Sergeant Jay Niles is Columbia Township’s acting police chief.  He offers this information on the Governor’s COVID-19 orders and local enforcement:

As we are aware the current events of the Covid 19 crisis has reshaped our world.  Unfortunately, the magnitude of this pandemic will continue to impact our lives and our community as well.  It is the goal to continue to maintain the safety and security of our community and to keep each of us as healthy as possible. 

State of Michigan, Governor Gretchen Whitmer has disseminated numerous orders over the past several weeks.  Each of these orders carry significant importance and cover a lot of ground, however a select few specifically change how we go about our daily activities. 

Executive order 2020-04 —   This order provides that during times of great public crisis, disaster, catastrophe, or similar public emergency the governor may proclaim a state of emergency and designate the area involved.  (click order, highlighted in blue, to read)

Executive order 2020-21 —   This order is a temporary requirement to suspend activities that are not necessary to sustain or protect life.   The order goes on to define work who are necessary to sustain or protect life are defined as critical infrastructure workers.  (click order, highlighted in blue, to read)

The governor’s orders by virtue of the declaration of the emergency become law that is enforceable with the penalties with up to 90 days in jail and/or $1000.00 fine. 

Governor Whitmer’s executive orders attempt to divide activities into essential and non-essentials activities.   The essential activities such as emergency roof repair to your home or emergency repair to fix a failed sump pump are needed tasks that must be tended to as rapidly as possible to ensure the safety and security of the home.   The non-essential task such as installing a swimming pool or recreational deck would be optional and not contribute to the safety and security of the residence. Additionally, the property owner may perform any needed upkeep on the domicile and property as long as the property owner is conducting the work themselves, including dock installation.

Sergeant Niles

The question that needs to be asked when deciding if the activity is essential or non-essential is it the activity worth taking a chance of contracting the Covid 19 virus, let alone violation of the governor’s orders.  Is hiring an outside third-party business to come to your home worth the chance to bring the virus to your home by a person who may not even know they have contracted or are carrying the virus?  This is not about the work to be done, it’s about protecting our citizens from potential virus that is taking lives as the virus continues to infect people.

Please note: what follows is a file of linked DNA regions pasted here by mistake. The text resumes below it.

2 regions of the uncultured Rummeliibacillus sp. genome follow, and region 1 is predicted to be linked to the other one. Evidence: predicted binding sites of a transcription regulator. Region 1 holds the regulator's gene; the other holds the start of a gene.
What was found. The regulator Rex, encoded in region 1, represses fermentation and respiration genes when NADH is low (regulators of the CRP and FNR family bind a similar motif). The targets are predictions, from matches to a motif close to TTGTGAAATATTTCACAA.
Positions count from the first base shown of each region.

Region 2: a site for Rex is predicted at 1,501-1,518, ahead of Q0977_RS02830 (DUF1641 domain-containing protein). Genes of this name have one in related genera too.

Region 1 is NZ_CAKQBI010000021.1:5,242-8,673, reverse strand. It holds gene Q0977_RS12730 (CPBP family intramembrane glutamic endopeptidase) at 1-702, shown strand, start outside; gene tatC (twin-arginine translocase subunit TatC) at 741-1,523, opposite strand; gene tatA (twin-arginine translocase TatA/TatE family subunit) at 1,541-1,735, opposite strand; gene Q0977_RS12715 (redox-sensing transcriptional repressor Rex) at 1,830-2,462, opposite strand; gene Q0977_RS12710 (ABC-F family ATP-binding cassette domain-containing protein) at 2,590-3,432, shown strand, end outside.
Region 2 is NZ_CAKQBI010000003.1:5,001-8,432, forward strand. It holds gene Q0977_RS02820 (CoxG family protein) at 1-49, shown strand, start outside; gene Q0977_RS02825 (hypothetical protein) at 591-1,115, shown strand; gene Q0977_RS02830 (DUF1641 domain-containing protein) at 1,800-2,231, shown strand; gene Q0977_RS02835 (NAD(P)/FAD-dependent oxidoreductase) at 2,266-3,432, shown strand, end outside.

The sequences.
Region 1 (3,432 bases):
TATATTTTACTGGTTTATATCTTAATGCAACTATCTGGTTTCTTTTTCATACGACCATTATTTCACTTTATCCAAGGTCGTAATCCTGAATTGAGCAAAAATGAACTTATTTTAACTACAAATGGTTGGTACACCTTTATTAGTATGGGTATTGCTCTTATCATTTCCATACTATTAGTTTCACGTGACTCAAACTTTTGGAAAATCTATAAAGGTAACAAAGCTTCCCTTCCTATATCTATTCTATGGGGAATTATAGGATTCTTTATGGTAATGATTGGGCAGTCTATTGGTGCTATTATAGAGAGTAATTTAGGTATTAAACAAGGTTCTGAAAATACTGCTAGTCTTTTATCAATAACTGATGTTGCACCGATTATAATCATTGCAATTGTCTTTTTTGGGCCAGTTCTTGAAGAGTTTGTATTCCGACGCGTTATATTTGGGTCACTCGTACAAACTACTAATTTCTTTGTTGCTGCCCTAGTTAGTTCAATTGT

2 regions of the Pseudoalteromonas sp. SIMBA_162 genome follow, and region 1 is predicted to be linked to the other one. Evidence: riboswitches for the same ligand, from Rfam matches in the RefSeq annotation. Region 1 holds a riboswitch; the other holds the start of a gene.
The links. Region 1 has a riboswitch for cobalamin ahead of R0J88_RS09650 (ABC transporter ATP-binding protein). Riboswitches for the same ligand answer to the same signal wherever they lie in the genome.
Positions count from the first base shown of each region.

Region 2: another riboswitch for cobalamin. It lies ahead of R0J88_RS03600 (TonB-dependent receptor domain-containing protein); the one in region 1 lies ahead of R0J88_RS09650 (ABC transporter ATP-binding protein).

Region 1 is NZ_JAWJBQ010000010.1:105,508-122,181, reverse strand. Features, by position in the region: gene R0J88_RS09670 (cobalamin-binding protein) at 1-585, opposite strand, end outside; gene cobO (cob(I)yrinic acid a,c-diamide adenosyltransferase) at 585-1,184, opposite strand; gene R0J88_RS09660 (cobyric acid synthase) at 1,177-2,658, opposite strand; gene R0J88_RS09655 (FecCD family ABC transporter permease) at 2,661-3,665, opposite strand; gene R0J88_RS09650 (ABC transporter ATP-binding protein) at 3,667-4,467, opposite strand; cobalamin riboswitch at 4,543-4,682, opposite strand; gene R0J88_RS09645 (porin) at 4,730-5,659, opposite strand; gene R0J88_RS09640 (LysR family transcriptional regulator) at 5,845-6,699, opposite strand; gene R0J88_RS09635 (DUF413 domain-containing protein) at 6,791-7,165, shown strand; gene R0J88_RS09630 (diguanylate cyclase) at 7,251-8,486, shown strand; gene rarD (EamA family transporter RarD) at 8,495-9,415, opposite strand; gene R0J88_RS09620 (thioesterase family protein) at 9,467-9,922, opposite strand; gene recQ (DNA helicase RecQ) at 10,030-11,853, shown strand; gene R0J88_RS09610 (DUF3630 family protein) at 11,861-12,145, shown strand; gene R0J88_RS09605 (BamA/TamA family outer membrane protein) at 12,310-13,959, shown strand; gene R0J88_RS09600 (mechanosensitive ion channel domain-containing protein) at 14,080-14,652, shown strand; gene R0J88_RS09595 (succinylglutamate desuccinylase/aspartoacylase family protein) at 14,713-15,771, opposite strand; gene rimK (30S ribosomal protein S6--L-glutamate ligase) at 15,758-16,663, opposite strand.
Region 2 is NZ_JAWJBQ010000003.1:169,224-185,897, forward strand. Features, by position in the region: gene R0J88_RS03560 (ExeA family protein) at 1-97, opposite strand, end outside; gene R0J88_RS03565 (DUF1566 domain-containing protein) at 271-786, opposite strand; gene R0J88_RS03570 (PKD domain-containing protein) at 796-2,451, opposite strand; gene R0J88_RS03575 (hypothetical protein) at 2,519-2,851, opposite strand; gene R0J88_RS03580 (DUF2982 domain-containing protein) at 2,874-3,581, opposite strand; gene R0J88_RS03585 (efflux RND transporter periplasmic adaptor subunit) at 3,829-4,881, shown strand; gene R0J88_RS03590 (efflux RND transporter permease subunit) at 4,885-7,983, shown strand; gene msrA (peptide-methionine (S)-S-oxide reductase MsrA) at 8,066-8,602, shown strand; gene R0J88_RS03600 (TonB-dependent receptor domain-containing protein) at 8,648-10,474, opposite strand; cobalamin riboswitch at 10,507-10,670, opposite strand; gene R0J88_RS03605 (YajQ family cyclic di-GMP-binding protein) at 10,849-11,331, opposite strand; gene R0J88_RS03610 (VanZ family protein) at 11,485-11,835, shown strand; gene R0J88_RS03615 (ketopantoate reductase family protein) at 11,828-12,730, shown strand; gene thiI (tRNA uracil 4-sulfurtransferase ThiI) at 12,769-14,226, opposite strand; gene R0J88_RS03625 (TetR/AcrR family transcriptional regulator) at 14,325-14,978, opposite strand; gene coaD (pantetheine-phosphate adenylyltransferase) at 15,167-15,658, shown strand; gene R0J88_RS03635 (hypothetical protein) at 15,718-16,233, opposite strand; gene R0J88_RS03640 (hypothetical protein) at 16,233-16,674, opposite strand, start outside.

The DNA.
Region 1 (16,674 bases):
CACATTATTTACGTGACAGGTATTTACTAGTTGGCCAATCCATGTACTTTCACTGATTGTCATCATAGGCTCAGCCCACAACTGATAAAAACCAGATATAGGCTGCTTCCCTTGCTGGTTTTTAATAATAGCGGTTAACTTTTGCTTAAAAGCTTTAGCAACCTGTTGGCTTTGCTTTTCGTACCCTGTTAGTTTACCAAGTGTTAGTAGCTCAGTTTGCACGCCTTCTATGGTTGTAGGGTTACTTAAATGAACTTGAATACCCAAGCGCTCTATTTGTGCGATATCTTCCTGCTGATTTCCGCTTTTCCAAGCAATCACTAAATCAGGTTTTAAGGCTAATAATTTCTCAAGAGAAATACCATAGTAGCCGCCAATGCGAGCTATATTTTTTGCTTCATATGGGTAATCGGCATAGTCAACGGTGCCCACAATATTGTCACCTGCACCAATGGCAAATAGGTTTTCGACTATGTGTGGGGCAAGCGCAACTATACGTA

The executive orders do allow recreational activities such as walking, running, bicycling if accepted social distancing practices are used.  Additionally, it is permissible to travel for the purpose of gathering needed supplies such as groceries or medication items necessary to support the basics of life and promote safety and security while sheltering.  Boating is also acceptable; however, it must be limited to family members who reside together.   [see note below].   

Enforcement of these orders by Columbia Township Police Department will be investigated objectively and thoroughly.   We will not be seeking violations of the executive orders during our patrols but will address these violations on a complaint driven method in which citizens must make and participate in the investigation of the violation.  We are making every effort to resolve executive order violation complaints with simple compliance.  If the offender discontinues the activity determined to be a violation, then no further enforcement will occur unless an additional complaint is received at a later time.  If an additional violation occurs the investigation will be completed, and a police report will be prepared and forwarded to the prosecutor’s office for review for potential criminal charges.   Currently all complaints investigated have been resolved with compliance and there have been no charges sought, no fines and no incarceration which is a trend that I hope to see continue. 

I emphasize that these efforts are not about restricting activities and limiting travel about the community but about ensuring everyone’s safety during the horrible crisis.  Ultimately the goal of the governor’s orders is indeed to “stay home, stay safe”.  

Note:  A previous version specified that when boating there be “no more than two at a time on the vessel.”  That line has been eliminated as it is not part of the governor’s rules or FAQs.  

To read frequently asked question about the order, please click here